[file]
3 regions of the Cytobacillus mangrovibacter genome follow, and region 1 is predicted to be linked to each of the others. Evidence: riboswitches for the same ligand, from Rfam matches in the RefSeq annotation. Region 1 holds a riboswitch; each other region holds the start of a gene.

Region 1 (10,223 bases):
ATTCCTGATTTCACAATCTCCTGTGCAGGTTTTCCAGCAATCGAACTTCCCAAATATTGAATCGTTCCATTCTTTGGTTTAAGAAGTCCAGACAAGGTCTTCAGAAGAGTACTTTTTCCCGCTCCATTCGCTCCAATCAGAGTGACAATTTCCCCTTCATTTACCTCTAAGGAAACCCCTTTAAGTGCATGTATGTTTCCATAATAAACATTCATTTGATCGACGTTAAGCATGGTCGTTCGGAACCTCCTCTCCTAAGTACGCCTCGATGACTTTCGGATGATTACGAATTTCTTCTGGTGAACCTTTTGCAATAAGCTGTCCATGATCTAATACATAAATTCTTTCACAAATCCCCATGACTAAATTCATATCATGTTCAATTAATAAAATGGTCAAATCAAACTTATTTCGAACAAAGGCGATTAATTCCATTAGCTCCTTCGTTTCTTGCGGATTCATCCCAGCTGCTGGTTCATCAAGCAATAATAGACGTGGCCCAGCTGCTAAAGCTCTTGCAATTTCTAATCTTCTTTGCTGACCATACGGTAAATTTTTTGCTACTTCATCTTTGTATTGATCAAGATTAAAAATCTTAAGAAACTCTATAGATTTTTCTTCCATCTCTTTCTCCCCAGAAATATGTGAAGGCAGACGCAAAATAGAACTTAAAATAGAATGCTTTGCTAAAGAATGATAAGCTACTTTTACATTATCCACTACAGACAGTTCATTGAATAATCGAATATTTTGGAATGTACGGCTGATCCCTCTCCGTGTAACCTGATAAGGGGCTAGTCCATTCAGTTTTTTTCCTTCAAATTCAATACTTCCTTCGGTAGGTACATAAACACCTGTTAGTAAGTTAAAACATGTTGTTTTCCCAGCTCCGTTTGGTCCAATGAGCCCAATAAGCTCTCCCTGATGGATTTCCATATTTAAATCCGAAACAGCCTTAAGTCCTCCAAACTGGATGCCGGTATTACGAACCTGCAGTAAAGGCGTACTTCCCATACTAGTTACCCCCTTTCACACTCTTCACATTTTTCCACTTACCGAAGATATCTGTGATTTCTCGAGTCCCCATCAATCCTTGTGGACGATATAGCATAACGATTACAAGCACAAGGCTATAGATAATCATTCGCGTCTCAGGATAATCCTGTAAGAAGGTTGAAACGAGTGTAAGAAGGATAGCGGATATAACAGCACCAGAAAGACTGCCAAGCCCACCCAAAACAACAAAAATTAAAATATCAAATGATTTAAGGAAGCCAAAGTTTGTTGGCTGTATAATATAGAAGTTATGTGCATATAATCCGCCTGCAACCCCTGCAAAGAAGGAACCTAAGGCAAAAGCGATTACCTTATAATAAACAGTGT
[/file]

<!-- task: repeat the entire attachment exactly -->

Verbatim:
3 regions of the Cytobacillus mangrovibacter genome follow, and region 1 is predicted to be linked to each of the others. Evidence: riboswitches for the same ligand, from Rfam matches in the RefSeq annotation. Region 1 holds a riboswitch; each other region holds the start of a gene.

Region 1 (10,223 bases):
ATTCCTGATTTCACAATCTCCTGTGCAGGTTTTCCAGCAATCGAACTTCCCAAATATTGAATCGTTCCATTCTTTGGTTTAAGAAGTCCAGACAAGGTCTTCAGAAGAGTACTTTTTCCCGCTCCATTCGCTCCAATCAGAGTGACAATTTCCCCTTCATTTACCTCTAAGGAAACCCCTTTAAGTGCATGTATGTTTCCATAATAAACATTCATTTGATCGACGTTAAGCATGGTCGTTCGGAACCTCCTCTCCTAAGTACGCCTCGATGACTTTCGGATGATTACGAATTTCTTCTGGTGAACCTTTTGCAATAAGCTGTCCATGATCTAATACATAAATTCTTTCACAAATCCCCATGACTAAATTCATATCATGTTCAATTAATAAAATGGTCAAATCAAACTTATTTCGAACAAAGGCGATTAATTCCATTAGCTCCTTCGTTTCTTGCGGATTCATCCCAGCTGCTGGTTCATCAAGCAATAATAGACGTGGCCCAGCTGCTAAAGCTCTTGCAATTTCTAATCTTCTTTGCTGACCATACGGTAAATTTTTTGCTACTTCATCTTTGTATTGATCAAGATTAAAAATCTTAAGAAACTCTATAGATTTTTCTTCCATCTCTTTCTCCCCAGAAATATGTGAAGGCAGACGCAAAATAGAACTTAAAATAGAATGCTTTGCTAAAGAATGATAAGCTACTTTTACATTATCCACTACAGACAGTTCATTGAATAATCGAATATTTTGGAATGTACGGCTGATCCCTCTCCGTGTAACCTGATAAGGGGCTAGTCCATTCAGTTTTTTTCCTTCAAATTCAATACTTCCTTCGGTAGGTACATAAACACCTGTTAGTAAGTTAAAACATGTTGTTTTCCCAGCTCCGTTTGGTCCAATGAGCCCAATAAGCTCTCCCTGATGGATTTCCATATTTAAATCCGAAACAGCCTTAAGTCCTCCAAACTGGATGCCGGTATTACGAACCTGCAGTAAAGGCGTACTTCCCATACTAGTTACCCCCTTTCACACTCTTCACATTTTTCCACTTACCGAAGATATCTGTGATTTCTCGAGTCCCCATCAATCCTTGTGGACGATATAGCATAACGATTACAAGCACAAGGCTATAGATAATCATTCGCGTCTCAGGATAATCCTGTAAGAAGGTTGAAACGAGTGTAAGAAGGATAGCGGATATAACAGCACCAGAAAGACTGCCAAGCCCACCCAAAACAACAAAAATTAAAATATCAAATGATTTAAGGAAGCCAAAGTTTGTTGGCTGTATAATATAGAAGTTATGTGCATATAATCCGCCTGCAACCCCTGCAAAGAAGGAACCTAAGGCAAAAGCGATTACCTTATAATAAACAGTGT